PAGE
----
The Belly Mommy and the Fetus Sitter:
The Reproductive Marketplace and Unconventional Family Creation
Stanford Center for Advanced Studies in the Behavioral Sciences
Thursday, March 17, 2016
4:00 pm – 5:00 pm
909 Renaissance Park
Reception to follow
While much academic work has celebrated the transformation and diversification of family forms, when it comes to how those families are made many scholars are much less celebratory. In this talk, I recount the stories of my own family creation—which involved the “outsourcing” of key processes—in relation to concerns about the encroachment of market logic into aspects of intimate life that had previously been insulated from commercial forces, and about the various social inequalities assisted reproduction relies on and reinforces. Through these stories, I point to novel forms of intimacy opened up by contemporary reproductive medicine, especially for those for whom the choice to parent remains institutionally and socially controversial, as well as the troubling structural inequalities that underwrite much alternative family creation. Finally, in telling my own family origin stories, I consider the politics and ethics of storytelling.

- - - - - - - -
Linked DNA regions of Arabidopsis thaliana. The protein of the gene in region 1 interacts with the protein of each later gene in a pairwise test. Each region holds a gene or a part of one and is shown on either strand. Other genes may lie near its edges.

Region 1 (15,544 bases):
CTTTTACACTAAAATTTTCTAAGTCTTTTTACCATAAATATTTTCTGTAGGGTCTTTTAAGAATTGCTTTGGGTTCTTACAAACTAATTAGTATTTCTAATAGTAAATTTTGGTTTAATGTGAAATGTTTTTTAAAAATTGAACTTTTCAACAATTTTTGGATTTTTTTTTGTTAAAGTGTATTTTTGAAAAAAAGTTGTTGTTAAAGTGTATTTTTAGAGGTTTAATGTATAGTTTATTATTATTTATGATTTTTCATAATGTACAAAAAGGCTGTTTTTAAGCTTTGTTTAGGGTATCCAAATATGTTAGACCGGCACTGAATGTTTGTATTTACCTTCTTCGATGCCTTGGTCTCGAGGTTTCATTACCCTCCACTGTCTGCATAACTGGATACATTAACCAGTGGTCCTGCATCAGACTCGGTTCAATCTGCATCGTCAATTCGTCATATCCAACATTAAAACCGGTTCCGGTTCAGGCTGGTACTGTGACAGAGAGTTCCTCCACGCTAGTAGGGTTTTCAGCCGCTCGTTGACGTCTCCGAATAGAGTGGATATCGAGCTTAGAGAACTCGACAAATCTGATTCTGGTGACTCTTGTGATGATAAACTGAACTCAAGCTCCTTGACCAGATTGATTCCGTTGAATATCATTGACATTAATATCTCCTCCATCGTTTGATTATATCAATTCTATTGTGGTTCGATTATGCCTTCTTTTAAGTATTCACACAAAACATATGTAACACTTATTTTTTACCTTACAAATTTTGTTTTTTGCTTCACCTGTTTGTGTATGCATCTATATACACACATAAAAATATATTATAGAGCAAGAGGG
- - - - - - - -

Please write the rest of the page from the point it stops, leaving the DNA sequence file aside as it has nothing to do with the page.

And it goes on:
Joshua Gamson is Professor of Sociology at the University of San Francisco, where he moved in 2002 after nine years on the Yale University faculty. He received his Ph.D. from the University of California at Berkeley. His most recent book is Modern Families: Stories of Extraordinary Journeys to Kinship (New York University, 2015). He is also the author of Claims to Fame: Celebrity in Contemporary America (California, 1994); Freaks Talk Back: Tabloid Talk Shows and Sexual Nonconformity (Chicago, 1998), winner of the Kovacs Book Award from the Speech Communication Association and the American Sociological Association Culture Section Book Award; and The Fabulous Sylvester: The Legend, The Music, The Seventies in San Francisco (Henry Holt/Picador, 2005), winner of the Stonewall Book Award and finalist for a Lambda Literary Award. He has also written for magazines such as The New York Times Magazine, The Nation, The New Yorker, and The American Prospect, and published numerous scholarly articles on social movements, sexualities, and popular culture. In 2009, he was awarded a Guggenheim Fellowship, and in 2015-16 he was awarded a Fellowship at the Stanford Center for Advanced Studies in the Behavioral Sciences.